Debating the Hunt

I want what I want when I want it and HOW I want it.

Well, sorry.  That’s not how it happens.

This weekend I binged the first three episodes of the wildly imaginative and riveting new Amazon series, Hunters.  In it, Al Pacino plays a wealthy NYC Holocaust survivor who leads a secret ragtag band of avengers out to exterminate a small organized army of Nazis and pro Hitler youth bent on creating a Fourth Reich.

Think X-Men meets Inglorious Bastards told through the eyes of a Gen X’er in the late 1970s.

Sounds good to me!

Mixing fact and fiction, as dramatists are wont to do, Hunters is a crazy ride through a cross-section of imagined superhero type adventures (Note: Sans supernatural powers) and serious, sometimes gruesome reinventions of Holocaust atrocities.  The latter are quite difficult to look at and yet impossible to look away from.

As a somewhat diminutive Jewish boy from NYC who also felt powerless in my younger days, especially when it came to Nazis and bullies, I found myself LOVING every moment of Hunters, especially for the dramatic and sweet comic revenge the series offered.

Still, this hasn’t stopped its inevitable condemnation from a large and loud group of detractors.

Twitter 2020

Those include any number of Jewish groups who’ve chastised the series and its creators for inventing Nazi cruelties in a reimagined Grand Guignol type setting.  The same type of setting many of them also applauded in the above-mentioned, and Oscar-winning, Tarantino film.

Other virulent critics and social media observers were a lot more Guignol in their characterization, dismissing the entire affair as Jewsploitation.

One organization, dedicated to preserving the site of the Auschwitz camps as a memorial and preemptive warning for future generations, even called it dangerous foolishness.

It is on Amazon Prime, not PBS. #getagrip #wait #amibeingtooharsh?

Never mind the series’ 31-year old creator and show runner, David Weil, is the grandson of a Holocaust survivor and used his grandmother’s stories as a jumping off point for many of the ideas in the program.

Now taste is taste and certainly no one is obligated to love, like or even tolerate something if it is not to their sensibilities.

On the same token, one can safely assume that none of us, critics or boosters alike, are fans of the Holocaust or disagree that the return to power of Nazis and a new Fourth Reich would be a heinous, dangerous thing.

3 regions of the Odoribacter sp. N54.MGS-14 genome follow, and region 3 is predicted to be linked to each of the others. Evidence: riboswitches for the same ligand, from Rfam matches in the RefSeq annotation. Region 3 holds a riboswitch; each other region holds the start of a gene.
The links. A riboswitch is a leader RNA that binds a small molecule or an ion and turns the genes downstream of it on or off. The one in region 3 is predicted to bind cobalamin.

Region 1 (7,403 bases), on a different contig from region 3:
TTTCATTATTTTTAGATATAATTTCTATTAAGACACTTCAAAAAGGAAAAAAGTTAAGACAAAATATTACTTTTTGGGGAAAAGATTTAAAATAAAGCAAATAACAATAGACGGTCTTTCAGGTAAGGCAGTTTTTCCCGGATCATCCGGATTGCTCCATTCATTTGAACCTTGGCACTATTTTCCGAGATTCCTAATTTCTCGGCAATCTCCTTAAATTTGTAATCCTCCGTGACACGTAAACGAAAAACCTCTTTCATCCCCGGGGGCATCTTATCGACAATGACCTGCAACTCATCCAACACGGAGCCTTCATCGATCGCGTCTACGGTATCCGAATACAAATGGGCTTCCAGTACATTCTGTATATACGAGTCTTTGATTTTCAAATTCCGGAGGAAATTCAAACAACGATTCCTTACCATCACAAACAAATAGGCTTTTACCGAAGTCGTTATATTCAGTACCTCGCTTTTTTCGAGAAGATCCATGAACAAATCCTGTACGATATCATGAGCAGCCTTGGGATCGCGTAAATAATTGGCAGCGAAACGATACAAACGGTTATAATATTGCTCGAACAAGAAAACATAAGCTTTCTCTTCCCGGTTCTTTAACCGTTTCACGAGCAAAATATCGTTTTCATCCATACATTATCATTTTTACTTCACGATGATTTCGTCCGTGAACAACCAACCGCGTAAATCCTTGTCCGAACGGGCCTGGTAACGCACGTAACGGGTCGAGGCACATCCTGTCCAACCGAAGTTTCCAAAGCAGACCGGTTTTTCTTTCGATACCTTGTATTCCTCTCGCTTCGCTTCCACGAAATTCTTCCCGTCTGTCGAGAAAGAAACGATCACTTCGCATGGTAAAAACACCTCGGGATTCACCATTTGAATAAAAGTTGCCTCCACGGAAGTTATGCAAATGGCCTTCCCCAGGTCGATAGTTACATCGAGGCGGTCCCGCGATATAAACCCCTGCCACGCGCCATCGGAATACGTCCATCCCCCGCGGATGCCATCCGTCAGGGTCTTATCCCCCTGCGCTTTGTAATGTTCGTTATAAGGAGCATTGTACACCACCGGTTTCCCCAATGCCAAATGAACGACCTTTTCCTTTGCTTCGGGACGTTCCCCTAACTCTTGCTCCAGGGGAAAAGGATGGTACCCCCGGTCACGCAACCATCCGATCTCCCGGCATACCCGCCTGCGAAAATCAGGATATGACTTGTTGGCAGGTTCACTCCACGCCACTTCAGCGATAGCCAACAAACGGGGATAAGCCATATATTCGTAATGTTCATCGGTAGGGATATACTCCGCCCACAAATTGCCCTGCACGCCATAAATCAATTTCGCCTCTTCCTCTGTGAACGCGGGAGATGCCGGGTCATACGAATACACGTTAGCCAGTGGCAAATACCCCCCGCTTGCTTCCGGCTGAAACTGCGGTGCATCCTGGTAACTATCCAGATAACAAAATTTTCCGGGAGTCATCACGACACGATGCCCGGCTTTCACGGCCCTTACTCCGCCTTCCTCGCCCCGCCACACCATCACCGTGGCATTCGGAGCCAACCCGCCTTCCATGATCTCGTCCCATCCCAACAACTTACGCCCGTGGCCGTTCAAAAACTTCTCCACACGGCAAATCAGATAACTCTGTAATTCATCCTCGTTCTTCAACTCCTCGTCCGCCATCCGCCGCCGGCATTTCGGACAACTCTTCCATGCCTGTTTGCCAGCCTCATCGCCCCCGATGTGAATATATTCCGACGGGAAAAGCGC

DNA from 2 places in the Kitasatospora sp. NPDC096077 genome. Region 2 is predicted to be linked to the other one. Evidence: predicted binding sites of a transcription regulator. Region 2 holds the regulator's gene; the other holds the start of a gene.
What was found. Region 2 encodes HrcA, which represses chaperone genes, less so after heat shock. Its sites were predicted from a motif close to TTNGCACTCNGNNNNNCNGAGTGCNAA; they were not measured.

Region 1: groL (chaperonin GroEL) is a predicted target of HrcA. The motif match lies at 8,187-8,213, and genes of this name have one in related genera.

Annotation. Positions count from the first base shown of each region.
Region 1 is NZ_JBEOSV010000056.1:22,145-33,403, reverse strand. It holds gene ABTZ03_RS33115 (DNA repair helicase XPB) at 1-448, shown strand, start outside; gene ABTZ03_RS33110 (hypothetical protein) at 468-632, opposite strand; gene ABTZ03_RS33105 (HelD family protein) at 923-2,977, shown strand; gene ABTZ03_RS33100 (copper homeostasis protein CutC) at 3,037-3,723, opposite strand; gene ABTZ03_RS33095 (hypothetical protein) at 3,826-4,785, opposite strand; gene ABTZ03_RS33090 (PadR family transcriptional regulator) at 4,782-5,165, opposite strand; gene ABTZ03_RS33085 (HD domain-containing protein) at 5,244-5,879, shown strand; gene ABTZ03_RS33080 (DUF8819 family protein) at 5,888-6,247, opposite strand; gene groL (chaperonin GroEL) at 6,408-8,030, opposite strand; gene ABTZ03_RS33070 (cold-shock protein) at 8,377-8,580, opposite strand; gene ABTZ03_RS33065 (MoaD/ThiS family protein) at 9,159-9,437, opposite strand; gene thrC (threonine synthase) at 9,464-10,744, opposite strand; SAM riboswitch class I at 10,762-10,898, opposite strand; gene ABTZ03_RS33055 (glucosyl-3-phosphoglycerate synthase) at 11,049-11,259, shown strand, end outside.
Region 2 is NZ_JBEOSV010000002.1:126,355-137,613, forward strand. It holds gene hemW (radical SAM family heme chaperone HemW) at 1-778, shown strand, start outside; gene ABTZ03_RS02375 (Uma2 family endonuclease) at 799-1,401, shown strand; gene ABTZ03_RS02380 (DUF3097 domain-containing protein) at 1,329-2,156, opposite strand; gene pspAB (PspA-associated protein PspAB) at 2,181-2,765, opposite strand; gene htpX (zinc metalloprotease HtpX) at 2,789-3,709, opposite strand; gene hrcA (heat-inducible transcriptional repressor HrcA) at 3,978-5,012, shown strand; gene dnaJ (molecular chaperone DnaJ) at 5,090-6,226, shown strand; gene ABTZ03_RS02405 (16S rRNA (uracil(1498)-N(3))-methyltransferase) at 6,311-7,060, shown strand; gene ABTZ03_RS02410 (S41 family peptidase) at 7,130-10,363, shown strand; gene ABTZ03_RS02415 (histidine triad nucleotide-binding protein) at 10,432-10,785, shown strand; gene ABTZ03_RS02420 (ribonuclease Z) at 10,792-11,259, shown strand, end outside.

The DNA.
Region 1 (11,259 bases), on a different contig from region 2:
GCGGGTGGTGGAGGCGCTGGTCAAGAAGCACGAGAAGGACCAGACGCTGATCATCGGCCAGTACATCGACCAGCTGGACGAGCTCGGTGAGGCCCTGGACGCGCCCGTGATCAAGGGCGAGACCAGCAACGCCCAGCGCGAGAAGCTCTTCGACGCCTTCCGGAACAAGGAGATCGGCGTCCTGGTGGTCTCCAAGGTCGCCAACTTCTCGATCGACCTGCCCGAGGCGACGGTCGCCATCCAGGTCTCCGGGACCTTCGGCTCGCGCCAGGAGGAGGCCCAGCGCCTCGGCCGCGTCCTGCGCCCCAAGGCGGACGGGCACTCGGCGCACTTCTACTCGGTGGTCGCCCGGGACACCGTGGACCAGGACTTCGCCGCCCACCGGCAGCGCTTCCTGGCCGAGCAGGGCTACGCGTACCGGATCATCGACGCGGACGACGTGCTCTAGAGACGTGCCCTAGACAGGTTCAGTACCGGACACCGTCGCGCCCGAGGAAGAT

I think we’re all on the same page here

In other words, we are all in 100% in agreement on the overriding need of getting the word out on that specific dramatic message.  It’s simply the means by which we get there that we disagree on.

Another way to put it is that when it comes to the most important stuff, we are all on the SAME team, if not page.

You might see where I’m going here.  But in case you don’t, here goes:

I believe the United States is right now on the verge of our own modern day Holocaust: of democracy, our core values, our safety and our liberties.

I believe the determining factor on which way it goes will be whether we reelect Donald J. Trump to the presidency later this year.

I believe the overwhelming majority of Democrats, and more Republicans than many of us imagine, agree on this. Certainly the majority of registered voters in the country agree.  As they did in the last election.

Get your surfboard #bluewave2020

Yet here’s what I’ve witnessed among my own intimate group of fellow friends, associates and Americans, many of them Democrats, in the last few weeks:

– The condemnation of comedian John Mulaney by numerous like-minded Dems for daring to say he’d like to play Pete Buttigieg if they ever made a film about the candidate’s life. (Note: FYI, Mulaney has not even endorsed Buttigieg).

– A massive social media backlash against show biz icon Bette Midler for tweeting that Mike Bloomberg is our best choice to dethrone Trump. (Note: Several fans screamed that they’re done with her forever even though Midler has been a vociferous and almost daily anti-Trump voice on Twitter for over a year).

Do NOT come for our Bette!